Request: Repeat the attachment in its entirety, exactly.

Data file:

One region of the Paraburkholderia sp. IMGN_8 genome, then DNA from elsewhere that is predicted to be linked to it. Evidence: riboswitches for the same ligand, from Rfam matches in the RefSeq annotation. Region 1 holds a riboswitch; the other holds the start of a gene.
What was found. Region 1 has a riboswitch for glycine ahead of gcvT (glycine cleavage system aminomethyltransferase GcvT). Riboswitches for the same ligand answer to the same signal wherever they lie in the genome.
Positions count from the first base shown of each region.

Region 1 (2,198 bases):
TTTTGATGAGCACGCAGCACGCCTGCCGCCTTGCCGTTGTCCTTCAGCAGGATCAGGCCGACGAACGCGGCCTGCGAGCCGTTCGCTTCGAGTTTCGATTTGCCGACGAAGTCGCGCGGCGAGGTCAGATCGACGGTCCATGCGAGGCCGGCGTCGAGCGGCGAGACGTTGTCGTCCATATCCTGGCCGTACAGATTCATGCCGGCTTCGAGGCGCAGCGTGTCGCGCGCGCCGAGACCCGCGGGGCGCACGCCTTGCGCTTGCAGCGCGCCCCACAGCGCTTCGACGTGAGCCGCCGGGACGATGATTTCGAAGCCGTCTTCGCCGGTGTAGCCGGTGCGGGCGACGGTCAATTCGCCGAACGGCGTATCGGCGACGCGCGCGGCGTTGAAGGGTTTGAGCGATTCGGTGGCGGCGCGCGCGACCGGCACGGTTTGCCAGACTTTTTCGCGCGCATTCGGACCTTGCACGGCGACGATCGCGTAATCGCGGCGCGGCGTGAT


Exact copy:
One region of the Paraburkholderia sp. IMGN_8 genome, then DNA from elsewhere that is predicted to be linked to it. Evidence: riboswitches for the same ligand, from Rfam matches in the RefSeq annotation. Region 1 holds a riboswitch; the other holds the start of a gene.
What was found. Region 1 has a riboswitch for glycine ahead of gcvT (glycine cleavage system aminomethyltransferase GcvT). Riboswitches for the same ligand answer to the same signal wherever they lie in the genome.
Positions count from the first base shown of each region.

Region 1 (2,198 bases):
TTTTGATGAGCACGCAGCACGCCTGCCGCCTTGCCGTTGTCCTTCAGCAGGATCAGGCCGACGAACGCGGCCTGCGAGCCGTTCGCTTCGAGTTTCGATTTGCCGACGAAGTCGCGCGGCGAGGTCAGATCGACGGTCCATGCGAGGCCGGCGTCGAGCGGCGAGACGTTGTCGTCCATATCCTGGCCGTACAGATTCATGCCGGCTTCGAGGCGCAGCGTGTCGCGCGCGCCGAGACCCGCGGGGCGCACGCCTTGCGCTTGCAGCGCGCCCCACAGCGCTTCGACGTGAGCCGCCGGGACGATGATTTCGAAGCCGTCTTCGCCGGTGTAGCCGGTGCGGGCGACGGTCAATTCGCCGAACGGCGTATCGGCGACGCGCGCGGCGTTGAAGGGTTTGAGCGATTCGGTGGCGGCGCGCGCGACCGGCACGGTTTGCCAGACTTTTTCGCGCGCATTCGGACCTTGCACGGCGACGATCGCGTAATCGCGGCGCGGCGTGAT